NFDA will enhance its efforts to address environmental health and safety issues related to funeral directors and the operation of funeral homes and crematories, and (to educate the public on) the safety of the embalming process, embalming chemicals, preparation room, alkaline hydrolysis, crematory equipment, waste generated by funeral homes and crematories, and crematory emissions. To that end, NFDA will:

  • Undertake proactive communications and education initiatives
  • Assist funeral directors with complying with environmental health and safety laws, regulations and best practices, and establishing green funeral homes end-of-life practices
  • Promote laws and practices consistent with these objectives.

Background:
Funeral homes continue to be the subject of efforts to restrict funeral home wastewater discharge and crematory emissions, with the primary focus on the safety of funeral home wastewater discharge to municipal treatment works and septic systems; crematory emissions, particularly mercury, including the siting of crematories; and the potential toxicity and adverse impact of such discharges and releases on the environment and public health. More recent regulatory issues include the relationship between formaldehyde exposure and cancer in funeral directors and embalmers and the safety and regulatory compliance of crematory emissions.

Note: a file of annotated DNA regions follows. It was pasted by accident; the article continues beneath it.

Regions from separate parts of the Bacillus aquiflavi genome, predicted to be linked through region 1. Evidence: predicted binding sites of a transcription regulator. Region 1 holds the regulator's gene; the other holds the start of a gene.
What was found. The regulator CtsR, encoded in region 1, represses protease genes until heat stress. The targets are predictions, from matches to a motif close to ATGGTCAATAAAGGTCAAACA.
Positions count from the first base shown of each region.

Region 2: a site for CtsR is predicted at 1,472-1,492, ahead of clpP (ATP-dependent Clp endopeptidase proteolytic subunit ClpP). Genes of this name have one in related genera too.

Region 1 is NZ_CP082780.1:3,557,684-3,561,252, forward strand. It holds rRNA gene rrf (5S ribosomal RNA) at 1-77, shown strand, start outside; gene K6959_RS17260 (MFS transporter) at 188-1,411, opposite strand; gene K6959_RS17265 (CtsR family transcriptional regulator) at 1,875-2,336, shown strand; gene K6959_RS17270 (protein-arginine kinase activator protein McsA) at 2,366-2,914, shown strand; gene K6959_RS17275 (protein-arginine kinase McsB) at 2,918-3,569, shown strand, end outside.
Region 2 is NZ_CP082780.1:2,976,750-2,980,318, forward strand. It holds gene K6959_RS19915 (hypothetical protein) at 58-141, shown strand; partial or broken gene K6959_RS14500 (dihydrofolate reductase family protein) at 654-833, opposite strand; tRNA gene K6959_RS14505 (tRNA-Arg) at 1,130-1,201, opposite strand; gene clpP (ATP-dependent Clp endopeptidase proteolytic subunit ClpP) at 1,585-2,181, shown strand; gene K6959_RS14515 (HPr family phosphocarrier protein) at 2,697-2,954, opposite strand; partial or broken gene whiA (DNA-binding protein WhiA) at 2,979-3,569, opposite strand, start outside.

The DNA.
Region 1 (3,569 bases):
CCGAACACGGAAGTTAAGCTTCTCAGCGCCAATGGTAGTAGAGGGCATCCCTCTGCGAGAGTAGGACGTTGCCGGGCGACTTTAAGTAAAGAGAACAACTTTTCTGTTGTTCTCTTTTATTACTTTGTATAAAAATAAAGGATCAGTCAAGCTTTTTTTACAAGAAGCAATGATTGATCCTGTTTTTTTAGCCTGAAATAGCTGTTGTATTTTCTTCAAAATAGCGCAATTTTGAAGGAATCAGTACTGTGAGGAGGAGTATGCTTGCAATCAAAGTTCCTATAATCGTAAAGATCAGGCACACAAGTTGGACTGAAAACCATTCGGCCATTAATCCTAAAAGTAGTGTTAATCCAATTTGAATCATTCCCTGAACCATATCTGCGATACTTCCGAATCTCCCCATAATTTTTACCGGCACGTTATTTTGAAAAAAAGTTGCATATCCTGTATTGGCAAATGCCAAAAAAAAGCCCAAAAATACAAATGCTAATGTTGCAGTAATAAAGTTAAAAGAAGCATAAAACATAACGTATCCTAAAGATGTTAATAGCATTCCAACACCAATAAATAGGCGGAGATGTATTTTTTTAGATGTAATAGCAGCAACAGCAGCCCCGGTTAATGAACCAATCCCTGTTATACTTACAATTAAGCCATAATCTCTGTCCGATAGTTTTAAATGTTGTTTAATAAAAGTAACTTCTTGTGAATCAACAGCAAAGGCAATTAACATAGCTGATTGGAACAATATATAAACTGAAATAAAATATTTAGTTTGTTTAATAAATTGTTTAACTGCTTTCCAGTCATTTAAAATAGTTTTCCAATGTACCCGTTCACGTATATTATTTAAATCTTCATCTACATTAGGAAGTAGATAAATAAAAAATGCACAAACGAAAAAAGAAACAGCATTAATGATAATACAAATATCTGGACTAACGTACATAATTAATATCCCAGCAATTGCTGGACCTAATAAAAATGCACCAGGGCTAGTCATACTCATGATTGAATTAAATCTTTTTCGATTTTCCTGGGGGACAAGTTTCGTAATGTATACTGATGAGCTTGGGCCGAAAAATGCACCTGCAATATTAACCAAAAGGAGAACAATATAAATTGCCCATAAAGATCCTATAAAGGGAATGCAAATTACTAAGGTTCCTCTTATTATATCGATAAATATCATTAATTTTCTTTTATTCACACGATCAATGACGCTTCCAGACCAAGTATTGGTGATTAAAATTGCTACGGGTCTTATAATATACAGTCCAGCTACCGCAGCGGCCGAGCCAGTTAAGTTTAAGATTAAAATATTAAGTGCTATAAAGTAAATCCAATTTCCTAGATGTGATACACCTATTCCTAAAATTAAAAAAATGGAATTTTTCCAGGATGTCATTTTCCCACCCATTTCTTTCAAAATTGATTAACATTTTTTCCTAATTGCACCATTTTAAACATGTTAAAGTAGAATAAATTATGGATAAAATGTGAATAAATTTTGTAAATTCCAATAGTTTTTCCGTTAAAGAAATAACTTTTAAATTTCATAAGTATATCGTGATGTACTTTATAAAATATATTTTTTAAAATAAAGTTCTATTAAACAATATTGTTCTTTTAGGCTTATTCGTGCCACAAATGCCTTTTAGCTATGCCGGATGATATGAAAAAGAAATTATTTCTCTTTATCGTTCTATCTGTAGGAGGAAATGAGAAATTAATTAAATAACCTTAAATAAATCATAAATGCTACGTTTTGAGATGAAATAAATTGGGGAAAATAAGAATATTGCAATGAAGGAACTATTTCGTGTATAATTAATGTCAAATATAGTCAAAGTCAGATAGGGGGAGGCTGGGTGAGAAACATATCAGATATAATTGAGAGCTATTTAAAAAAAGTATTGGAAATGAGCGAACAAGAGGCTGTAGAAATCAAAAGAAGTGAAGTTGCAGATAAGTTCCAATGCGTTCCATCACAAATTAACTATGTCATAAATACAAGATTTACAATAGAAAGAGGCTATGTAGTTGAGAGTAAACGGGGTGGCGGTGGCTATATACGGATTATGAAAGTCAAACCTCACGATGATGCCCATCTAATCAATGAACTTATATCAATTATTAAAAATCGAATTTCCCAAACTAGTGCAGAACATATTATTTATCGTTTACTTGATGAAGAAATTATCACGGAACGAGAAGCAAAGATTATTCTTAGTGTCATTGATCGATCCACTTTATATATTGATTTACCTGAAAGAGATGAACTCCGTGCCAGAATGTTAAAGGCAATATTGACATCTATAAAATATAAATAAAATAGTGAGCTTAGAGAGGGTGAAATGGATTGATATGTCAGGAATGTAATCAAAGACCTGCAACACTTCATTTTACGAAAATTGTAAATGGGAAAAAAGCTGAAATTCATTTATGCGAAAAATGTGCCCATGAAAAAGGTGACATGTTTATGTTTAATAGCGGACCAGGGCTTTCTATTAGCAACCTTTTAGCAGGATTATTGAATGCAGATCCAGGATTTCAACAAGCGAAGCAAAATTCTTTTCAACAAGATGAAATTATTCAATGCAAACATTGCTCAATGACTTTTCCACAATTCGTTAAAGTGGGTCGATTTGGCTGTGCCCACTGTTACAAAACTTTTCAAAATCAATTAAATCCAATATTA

Discussion:
As always, NFDA will actively monitor these issues, educate members and engage regulators and legislators if or when they arise.


114- 05 - Organ Donation and Tissue Recovery

Position:
NFDA will encourage funeral directors to respect and support a family’s or decedent's wishes regarding organ donation.

Background:
If a family choses donation, the donation process may have an impact on the condition and appearance of the body. The family should be encouraged to discuss any particular needs in relation to the timing of the funeral, clothing preferences and other related issues with their funeral director and the recovery agency representative.

Activity:
NFDA continues to represent funeral service in federal efforts to establish and better manage organ and tissue donation in conjunction and cooperation with state, local and private sector resources and will continue to monitor state and federal legislation and regulations pertaining to organ and tissue donation. NFDA continues to promote the use of “Best Practices for Organ and Tissue Donation” as developed by NFDA, AATB and AOPO.  The document has been ratified by NFDA and AATB.